Overview

What Is Urinary Incontinence?

What Is Urinary Incontinence?

Urinary incontinence, or when you cannot control when you urinate, is caused by the muscles of the pelvic floor. These muscles attach to the bottom of the pelvic bones and run front to back, forming a bowl-like shape that lifts to support your internal organs.

The pelvic floor muscles also help support your lower back, stabilize your pelvic bones, and help with sexual function.

Women are more likely than men to have urinary incontinence, but men can have it too.

Types of Incontinence

There are many different types of incontinence. Treatment will depend on which type of incontinence you have.

Stress Incontinence

Stress incontinence is when small amounts of urine leak because your bladder has more pressure on it than normal.

Urge Incontinence

Urge incontinence is when your bladder muscle starts spasming. If the spasm is severe enough, medium to large amounts of urine may leak. Your bladder may leak occasionally or as often as every 15 to 20 minutes.

Mixed Incontinence

Mixed incontinence is when you have both stress and urge incontinence at the same time.

Functional Incontinence

Functional incontinence is when urine leaks because you can’t get to the bathroom in time.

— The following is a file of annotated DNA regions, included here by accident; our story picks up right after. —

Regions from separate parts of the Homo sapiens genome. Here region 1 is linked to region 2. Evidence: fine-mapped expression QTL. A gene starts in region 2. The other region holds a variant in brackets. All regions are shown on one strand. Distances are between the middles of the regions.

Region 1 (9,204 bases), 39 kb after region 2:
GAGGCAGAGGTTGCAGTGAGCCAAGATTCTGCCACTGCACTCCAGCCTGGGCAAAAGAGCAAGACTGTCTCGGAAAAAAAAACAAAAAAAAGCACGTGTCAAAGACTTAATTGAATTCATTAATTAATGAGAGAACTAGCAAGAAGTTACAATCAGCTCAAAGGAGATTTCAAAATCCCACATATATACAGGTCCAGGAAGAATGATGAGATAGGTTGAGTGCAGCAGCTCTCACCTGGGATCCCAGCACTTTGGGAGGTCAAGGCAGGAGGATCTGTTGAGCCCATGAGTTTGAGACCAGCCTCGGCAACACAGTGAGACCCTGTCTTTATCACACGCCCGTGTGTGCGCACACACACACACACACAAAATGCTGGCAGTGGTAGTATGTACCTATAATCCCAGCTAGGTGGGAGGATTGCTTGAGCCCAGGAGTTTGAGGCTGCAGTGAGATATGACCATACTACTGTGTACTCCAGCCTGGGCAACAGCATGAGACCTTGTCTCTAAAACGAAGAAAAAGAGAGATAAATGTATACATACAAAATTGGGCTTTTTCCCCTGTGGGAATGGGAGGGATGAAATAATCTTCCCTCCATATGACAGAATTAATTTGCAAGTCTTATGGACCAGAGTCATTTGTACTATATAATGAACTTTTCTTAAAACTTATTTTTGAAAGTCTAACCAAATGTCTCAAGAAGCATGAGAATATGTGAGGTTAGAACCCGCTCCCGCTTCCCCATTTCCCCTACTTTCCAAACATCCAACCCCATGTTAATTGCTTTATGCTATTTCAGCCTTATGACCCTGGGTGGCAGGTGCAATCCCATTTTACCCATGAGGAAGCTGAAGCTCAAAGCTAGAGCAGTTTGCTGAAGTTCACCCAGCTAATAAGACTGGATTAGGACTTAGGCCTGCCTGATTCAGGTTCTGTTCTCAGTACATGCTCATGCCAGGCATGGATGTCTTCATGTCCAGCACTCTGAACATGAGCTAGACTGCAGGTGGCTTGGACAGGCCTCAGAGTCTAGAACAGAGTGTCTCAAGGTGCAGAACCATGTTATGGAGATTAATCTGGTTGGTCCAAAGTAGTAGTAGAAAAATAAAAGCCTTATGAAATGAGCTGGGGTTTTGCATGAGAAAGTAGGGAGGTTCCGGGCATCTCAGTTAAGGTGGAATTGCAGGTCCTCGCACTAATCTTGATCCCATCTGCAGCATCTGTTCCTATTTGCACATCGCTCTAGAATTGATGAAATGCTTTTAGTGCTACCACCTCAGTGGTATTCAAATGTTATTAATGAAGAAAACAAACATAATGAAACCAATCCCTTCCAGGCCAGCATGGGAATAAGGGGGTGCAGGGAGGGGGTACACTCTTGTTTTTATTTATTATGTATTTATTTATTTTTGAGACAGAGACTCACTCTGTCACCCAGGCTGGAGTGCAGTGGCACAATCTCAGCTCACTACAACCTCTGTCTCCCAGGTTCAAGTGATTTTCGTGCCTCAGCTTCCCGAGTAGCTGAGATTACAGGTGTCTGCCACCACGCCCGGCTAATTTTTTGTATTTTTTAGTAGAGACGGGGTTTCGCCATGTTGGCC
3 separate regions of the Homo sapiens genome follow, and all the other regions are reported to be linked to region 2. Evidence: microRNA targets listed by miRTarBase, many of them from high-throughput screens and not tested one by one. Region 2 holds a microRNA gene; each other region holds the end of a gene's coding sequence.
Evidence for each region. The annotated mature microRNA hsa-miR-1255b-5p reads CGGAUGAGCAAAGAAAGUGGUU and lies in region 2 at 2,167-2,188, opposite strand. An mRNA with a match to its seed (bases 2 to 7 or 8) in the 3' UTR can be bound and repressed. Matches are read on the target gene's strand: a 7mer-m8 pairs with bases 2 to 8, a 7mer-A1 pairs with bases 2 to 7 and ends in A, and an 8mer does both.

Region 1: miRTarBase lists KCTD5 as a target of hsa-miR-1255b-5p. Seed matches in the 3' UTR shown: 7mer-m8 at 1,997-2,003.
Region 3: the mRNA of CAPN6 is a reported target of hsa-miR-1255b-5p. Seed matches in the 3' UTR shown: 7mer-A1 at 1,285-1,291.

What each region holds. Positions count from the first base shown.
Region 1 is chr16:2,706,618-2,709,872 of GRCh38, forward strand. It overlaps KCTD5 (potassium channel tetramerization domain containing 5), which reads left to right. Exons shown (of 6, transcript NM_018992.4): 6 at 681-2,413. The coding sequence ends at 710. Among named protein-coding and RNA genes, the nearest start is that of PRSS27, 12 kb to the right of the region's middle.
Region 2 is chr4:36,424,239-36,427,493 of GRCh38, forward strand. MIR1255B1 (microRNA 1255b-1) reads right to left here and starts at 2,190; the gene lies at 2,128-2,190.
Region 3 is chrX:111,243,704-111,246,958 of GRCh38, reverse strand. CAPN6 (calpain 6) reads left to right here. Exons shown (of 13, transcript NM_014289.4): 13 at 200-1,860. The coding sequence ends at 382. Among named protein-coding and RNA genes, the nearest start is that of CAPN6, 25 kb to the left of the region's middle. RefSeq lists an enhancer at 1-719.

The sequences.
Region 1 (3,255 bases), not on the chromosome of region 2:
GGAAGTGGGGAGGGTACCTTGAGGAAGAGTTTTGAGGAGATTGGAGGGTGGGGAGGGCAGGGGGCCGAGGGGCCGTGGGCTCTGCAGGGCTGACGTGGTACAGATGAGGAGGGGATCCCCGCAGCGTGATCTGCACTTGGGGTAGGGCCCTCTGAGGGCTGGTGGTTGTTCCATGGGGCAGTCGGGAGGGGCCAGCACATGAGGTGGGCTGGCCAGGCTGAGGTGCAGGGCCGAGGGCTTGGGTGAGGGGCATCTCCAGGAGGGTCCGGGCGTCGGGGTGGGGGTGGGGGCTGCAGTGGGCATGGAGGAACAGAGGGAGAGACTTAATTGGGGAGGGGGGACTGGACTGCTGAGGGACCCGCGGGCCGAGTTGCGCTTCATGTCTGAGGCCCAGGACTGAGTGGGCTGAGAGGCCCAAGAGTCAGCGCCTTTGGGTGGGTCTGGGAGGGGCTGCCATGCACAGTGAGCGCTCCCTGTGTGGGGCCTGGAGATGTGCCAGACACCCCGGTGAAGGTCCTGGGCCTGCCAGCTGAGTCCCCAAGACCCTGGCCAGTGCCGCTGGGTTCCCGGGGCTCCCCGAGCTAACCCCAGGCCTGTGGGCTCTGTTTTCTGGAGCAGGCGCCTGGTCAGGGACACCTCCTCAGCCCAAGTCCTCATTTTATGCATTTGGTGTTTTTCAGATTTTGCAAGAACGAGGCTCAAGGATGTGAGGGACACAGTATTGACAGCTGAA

Treatment for Incontinence

Evaluation

Your physical therapist will perform an examination to see what is causing your urinary incontinence. Your therapist will also determine if you should be referred to a physician for additional tests.

Based on the results of your evaluation, your physical therapist will individualize your treatment to strengthen your pelvic floor muscles and improve their function.

Your physical therapist can help you gain control over your symptoms. Therapy can help you avoid:

  • pads and special undergarments,
  • incontinence medications,
  • and possibly surgery.

Changing Behaviors that Irritate Your Bladder

Your physical therapist can also provide information about diet and nutrition and work with you to identify food and drinks that may irritate your bladder. In addition, your therapist can teach you how to change behaviors that make your symptoms worse, along with ways to decrease urinary urge and frequency.